Tuesday, July 29, 2014

Jump, Jenny...Jump!

New Jersey Folklore tells the tale of Jenny, a young girl in colonial times, who was out picking berries or something with her father. A group of hostile Indians...we call them Native Americans now, but back then, since they were hostile, they were called Indians...came upon them. Jenny's father, wanting Jenny's chastity to remain intact, called to her to jump across a chasm to another, safer rock ledge. You can guess what happened next...that's right, she missed. Way to go, Dad. Her chastity remained intact but the rest of her didn't. She lost her life. Not quite an even trade-off. 

There is now a state forest named after Jenny. It's called, appropriately, Jenny Jump State Forest. Brian and I hiked there this weekend. We never did see the rock Jenny jumped from or to...I guess they keep that hidden so no contemporary dads get the same idea. 

Well, as usual, we got a rough start. No bears, ticks or hostile Indi...Native Americans. It's the book---the darned book again! Trails constantly change and because of that, I have discovered, trail books are often unreliable. I'm throwing out the book. It didn't line up with the trail map we got in the office. In fact, for some reason, there didn't seem to be any loops (as the book claimed there were). Just a few trails that came to an abrupt end. We ended up taking a few of those and turning around and coming back on the same trail. Not ideal, but we made it work.

The most recently developed trail, the Blue Trail, is one long trail which we picked up halfway through and decided, heck, let's just go to the end---to Ghost Lake. We guestimated it to be about a mile and a half. At least the dog will get to swim. Ha! Haven't I learned anything yet? Ghost Lake was a mass of lily pads-very pretty, but no shore for Lucy to wade in from, and I wasn't about to let her just jump in. The last jumper didn't fare too well. Jenny's ghost might decide to grab Lucy from under the maze of lily pad roots. So poor Lucy, panting and pulling, only got to look at the water. That would be like me going into a chocolate shop and not being able to eat any.
Brian and Lucy in the "middle" of Ghost Lake

The hike to Ghost Lake was very quiet, but coming back we encountered people all along the trail. You see, Jenny Jump is also a place to camp. And a humongous group of campers--like 100, interspersed along the trail--decided to "walk" down to the lake. They had no idea of the rocks and scrambles they'd encounter along the way. I guess they thought it was just a "walk in the woods." One group even brought their boom box (complete with very loud music). Way to defile the forest, city people.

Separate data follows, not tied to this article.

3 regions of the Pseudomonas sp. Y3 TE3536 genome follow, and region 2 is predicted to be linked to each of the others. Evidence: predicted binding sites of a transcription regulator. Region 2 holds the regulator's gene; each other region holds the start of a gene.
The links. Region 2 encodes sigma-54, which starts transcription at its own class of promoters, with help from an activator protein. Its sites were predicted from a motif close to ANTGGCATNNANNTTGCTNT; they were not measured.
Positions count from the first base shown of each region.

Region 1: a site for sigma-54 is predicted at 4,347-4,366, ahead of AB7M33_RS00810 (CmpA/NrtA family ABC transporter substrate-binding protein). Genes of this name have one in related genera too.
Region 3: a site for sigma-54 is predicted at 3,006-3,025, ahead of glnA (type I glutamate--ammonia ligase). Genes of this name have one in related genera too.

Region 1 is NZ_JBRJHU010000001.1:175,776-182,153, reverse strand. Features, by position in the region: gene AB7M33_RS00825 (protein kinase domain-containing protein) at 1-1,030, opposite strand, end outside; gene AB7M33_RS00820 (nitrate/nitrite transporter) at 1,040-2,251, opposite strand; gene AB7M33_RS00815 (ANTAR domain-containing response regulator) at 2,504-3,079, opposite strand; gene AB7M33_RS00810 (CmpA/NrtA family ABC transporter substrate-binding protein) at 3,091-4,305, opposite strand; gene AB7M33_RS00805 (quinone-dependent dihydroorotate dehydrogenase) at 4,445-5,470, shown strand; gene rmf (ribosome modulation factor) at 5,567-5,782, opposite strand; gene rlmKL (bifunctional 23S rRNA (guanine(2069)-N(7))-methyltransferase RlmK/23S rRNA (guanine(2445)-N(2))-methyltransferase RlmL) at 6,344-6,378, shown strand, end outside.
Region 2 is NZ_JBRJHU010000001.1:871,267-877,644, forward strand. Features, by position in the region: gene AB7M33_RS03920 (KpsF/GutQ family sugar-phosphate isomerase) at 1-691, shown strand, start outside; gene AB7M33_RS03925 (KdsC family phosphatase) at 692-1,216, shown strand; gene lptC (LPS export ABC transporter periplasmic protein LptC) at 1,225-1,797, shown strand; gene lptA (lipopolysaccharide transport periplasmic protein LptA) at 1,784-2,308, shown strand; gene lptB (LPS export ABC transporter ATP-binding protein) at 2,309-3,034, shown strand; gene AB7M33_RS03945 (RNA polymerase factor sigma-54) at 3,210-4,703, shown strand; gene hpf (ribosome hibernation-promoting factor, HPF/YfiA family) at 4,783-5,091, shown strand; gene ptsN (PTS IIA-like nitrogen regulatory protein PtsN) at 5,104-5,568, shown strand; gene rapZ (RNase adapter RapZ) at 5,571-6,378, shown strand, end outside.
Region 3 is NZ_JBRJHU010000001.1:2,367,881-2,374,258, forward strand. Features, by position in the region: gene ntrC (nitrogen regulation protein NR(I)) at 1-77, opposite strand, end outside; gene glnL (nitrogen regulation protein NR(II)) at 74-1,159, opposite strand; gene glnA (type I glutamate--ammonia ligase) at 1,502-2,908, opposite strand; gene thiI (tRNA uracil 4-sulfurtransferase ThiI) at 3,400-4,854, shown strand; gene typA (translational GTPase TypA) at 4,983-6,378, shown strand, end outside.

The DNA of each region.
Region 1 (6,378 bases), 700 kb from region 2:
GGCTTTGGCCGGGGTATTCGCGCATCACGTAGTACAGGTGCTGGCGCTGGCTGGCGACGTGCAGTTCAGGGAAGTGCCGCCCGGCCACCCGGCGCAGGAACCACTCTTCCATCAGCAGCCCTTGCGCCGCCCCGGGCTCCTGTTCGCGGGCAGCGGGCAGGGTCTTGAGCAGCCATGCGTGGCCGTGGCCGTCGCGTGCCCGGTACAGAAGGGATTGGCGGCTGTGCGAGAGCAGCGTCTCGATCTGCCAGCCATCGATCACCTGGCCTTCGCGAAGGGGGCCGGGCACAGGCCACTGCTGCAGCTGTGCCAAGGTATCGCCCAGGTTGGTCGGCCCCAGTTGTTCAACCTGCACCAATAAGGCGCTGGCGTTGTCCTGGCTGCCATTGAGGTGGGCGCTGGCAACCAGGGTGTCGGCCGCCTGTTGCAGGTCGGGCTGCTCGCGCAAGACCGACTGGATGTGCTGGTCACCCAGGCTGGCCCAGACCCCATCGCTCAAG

Suddenly, there were two young men behind us, which was odd, given the fact that everyone was going the opposite way, and we were a good half mile back from the lake. I don't know if they walked very fast, or if they turned around, but the next thing I knew, all these people were turning around. I heard one of these guys tell a group coming down, "Don't waste your time. It's not worth it."

Clearly, these were not hikers for the sake of hiking. Of course it's worth it! Reaching our destination is always worth it. But if you're looking for a place to swim, I guess it's not. All those people---I couldn't get out of there quick enough. I have become a trail snob.

My lesson? Not everyone shares my passion, whether it's my walk on the trail, my walk in life, or my walk with Jesus. Some will say it's not worth it. Some will say I'm wasting my time. Some will expect more and be disappointed when they get to their destination and it's not what they expected. And then they'll tell the others along the way not to waste their time, simply because of their own disappointment.

Brian and I found that particular trail to be somewhat challenging. Others, not expecting the
challenge, may have found it to be a hindrance, a nuisance, an obstacle that wasn't worth wasting their time attempting to overcome. They wanted easy. They wanted short. They wanted useful. And because they encountered obstacles that they didn't expect, they wanted out.
The rock that Jenny jumped from (??)


We cannot ever let anyone else decide what is "worth it." We cannot allow another to decide if we are "wasting" our time or using it wisely. Your journey is not my journey. It's personal. The only journey that I will tell you is worth it, is discovering Jesus and walking with Him. THAT journey is one that you will not regret. 

You know, that whole experience is not all that much unlike the folk tale...the tale of poor Jenny's demise. She listened to her father and died. Those young men along the trail who told everyone to turn around because it wasn't worth it? They may as well have said, "Jump, Jenny...JUMP!"

Blessings Along the Path,
Mary

PS: when I did a search for images, I found that rock...It's apparently the rock Jenny jumped from and we did actually walk right by it...sort of a let down...I expected it to be much bigger...

Song of the Day
Worth It All (Rita Springer)
Jenny Jump State Forest Info link

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